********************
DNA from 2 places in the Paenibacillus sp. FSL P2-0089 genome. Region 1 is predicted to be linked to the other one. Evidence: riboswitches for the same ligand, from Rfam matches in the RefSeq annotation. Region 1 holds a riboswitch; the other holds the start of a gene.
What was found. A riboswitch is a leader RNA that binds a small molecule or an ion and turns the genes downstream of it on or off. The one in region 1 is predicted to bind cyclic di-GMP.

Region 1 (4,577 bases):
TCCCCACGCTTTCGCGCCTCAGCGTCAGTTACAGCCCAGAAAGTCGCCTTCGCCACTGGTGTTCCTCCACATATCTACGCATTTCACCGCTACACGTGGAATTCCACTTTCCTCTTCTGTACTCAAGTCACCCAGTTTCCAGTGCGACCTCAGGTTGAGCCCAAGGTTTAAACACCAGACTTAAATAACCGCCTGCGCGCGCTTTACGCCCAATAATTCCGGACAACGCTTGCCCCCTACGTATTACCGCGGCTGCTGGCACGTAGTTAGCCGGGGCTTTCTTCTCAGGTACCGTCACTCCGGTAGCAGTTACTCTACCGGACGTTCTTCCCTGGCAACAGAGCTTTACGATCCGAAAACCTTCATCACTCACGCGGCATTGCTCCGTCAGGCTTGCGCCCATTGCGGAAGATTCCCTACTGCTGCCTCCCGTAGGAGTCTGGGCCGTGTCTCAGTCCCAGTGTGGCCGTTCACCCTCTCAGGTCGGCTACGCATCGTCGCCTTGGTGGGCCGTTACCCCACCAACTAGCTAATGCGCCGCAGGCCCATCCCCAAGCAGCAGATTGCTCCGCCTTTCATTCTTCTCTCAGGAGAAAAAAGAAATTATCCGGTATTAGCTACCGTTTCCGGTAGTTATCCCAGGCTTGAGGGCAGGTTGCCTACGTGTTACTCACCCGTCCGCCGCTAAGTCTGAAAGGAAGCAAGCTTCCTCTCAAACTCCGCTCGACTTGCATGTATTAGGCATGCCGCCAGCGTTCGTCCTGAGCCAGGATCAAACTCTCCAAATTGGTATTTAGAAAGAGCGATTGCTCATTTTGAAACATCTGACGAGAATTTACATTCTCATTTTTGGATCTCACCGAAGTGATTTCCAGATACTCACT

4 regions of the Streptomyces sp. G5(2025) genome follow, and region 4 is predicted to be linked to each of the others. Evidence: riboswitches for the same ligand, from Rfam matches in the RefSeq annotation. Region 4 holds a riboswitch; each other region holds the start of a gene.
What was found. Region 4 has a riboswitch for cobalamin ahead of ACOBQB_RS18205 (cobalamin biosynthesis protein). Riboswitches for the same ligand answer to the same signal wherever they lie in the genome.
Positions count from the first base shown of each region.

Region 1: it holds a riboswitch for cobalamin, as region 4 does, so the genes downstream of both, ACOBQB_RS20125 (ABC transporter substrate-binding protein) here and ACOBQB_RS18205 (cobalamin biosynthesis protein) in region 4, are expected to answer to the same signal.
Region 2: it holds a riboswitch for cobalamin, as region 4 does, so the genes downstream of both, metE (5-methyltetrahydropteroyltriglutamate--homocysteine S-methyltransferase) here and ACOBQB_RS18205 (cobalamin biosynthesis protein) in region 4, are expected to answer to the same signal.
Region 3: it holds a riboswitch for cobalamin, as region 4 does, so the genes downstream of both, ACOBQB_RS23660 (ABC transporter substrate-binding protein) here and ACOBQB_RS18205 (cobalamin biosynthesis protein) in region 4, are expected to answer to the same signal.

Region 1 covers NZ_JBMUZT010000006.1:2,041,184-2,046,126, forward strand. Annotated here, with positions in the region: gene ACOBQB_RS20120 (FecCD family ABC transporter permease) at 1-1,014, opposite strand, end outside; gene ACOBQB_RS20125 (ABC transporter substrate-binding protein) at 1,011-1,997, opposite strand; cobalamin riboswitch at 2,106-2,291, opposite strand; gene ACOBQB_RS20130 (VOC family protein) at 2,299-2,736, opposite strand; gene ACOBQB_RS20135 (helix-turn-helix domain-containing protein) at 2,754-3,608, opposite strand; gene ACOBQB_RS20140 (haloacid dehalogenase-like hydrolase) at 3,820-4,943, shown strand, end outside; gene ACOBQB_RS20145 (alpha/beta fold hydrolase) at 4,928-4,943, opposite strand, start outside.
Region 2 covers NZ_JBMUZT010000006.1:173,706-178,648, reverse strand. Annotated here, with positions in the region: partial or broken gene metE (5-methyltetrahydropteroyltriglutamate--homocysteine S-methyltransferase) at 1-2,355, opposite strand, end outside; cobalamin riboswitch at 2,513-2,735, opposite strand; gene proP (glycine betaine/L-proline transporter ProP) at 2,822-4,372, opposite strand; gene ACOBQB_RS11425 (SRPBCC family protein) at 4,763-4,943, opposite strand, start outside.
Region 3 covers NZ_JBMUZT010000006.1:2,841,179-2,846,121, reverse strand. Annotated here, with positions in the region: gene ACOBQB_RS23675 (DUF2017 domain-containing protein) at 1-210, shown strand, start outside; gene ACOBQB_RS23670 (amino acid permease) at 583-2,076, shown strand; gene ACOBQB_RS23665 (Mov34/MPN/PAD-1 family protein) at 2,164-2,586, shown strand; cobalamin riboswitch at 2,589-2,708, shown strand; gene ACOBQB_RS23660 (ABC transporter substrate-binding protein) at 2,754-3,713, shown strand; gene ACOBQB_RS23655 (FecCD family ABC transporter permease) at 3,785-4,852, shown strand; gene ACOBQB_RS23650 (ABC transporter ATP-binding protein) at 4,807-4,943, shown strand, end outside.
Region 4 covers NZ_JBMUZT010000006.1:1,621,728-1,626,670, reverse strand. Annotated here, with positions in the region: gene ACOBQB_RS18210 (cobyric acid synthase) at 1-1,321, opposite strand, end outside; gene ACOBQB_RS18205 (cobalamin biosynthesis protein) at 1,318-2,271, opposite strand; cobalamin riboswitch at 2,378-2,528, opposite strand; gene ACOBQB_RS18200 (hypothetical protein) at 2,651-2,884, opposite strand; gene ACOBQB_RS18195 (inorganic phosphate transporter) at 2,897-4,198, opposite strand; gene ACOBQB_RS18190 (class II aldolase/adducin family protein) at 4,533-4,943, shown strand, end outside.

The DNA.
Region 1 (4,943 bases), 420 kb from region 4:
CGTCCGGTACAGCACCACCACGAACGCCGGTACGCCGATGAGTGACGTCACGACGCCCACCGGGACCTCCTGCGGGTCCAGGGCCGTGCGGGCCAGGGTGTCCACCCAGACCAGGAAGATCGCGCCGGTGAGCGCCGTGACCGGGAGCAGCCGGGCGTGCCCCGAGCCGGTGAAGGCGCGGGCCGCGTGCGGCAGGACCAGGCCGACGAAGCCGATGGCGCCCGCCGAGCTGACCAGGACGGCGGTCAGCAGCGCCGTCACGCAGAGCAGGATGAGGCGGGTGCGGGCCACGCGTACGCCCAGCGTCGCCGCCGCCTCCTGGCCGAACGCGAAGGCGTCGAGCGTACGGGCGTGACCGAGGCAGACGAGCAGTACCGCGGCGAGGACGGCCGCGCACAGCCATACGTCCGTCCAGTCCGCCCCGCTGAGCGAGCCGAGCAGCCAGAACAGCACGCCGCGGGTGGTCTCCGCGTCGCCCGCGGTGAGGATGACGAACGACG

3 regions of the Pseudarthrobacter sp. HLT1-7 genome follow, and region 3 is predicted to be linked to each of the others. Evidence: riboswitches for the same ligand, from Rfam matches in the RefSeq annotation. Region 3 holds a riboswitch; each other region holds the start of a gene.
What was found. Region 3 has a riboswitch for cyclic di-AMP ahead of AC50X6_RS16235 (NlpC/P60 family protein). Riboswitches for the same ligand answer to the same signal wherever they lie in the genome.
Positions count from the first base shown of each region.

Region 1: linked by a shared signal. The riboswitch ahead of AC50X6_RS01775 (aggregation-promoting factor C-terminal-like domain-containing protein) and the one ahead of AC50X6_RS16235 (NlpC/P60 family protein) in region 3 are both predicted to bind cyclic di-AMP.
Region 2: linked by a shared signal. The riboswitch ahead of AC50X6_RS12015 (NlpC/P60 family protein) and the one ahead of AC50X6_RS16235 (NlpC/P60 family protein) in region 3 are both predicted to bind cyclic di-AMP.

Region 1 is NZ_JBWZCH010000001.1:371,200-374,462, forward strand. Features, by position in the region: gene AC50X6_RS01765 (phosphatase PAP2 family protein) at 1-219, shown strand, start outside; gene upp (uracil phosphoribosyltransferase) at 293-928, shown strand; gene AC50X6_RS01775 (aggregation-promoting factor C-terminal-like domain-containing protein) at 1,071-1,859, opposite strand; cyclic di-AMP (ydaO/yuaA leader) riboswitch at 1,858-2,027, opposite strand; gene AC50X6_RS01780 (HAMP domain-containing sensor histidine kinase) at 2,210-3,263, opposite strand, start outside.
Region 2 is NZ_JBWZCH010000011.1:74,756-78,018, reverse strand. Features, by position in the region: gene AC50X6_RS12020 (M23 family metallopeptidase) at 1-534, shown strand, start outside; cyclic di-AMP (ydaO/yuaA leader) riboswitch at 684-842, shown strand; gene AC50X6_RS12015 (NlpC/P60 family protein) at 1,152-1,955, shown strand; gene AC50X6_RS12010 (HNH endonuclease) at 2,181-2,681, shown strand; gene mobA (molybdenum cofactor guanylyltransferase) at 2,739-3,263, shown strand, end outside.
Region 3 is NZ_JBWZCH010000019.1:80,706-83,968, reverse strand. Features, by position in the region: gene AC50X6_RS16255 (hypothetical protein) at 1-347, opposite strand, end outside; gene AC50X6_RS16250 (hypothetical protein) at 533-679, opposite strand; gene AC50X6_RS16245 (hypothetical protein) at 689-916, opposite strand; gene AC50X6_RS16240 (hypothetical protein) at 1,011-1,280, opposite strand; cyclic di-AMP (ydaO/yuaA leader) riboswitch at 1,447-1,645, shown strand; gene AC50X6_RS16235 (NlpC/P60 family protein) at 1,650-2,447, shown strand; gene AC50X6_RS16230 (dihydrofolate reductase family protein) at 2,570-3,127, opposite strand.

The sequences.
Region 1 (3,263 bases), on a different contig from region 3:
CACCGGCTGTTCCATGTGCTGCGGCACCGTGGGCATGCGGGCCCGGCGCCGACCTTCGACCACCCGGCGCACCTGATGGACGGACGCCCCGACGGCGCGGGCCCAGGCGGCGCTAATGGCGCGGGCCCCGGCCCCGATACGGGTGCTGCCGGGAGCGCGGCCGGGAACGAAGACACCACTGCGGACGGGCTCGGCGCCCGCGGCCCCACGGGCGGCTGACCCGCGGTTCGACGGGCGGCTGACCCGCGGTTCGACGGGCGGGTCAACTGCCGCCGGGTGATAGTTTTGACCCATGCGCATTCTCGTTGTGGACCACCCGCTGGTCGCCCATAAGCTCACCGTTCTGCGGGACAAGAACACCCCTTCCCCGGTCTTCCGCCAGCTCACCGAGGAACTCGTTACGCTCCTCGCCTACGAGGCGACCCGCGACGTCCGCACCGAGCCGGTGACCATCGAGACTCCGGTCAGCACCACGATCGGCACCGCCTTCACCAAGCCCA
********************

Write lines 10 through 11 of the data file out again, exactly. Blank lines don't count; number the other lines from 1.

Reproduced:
Region 3: it holds a riboswitch for cobalamin, as region 4 does, so the genes downstream of both, ACOBQB_RS23660 (ABC transporter substrate-binding protein) here and ACOBQB_RS18205 (cobalamin biosynthesis protein) in region 4, are expected to answer to the same signal.

Region 1 covers NZ_JBMUZT010000006.1:2,041,184-2,046,126, forward strand. Annotated here, with positions in the region: gene ACOBQB_RS20120 (FecCD family ABC transporter permease) at 1-1,014, opposite strand, end outside; gene ACOBQB_RS20125 (ABC transporter substrate-binding protein) at 1,011-1,997, opposite strand; cobalamin riboswitch at 2,106-2,291, opposite strand; gene ACOBQB_RS20130 (VOC family protein) at 2,299-2,736, opposite strand; gene ACOBQB_RS20135 (helix-turn-helix domain-containing protein) at 2,754-3,608, opposite strand; gene ACOBQB_RS20140 (haloacid dehalogenase-like hydrolase) at 3,820-4,943, shown strand, end outside; gene ACOBQB_RS20145 (alpha/beta fold hydrolase) at 4,928-4,943, opposite strand, start outside.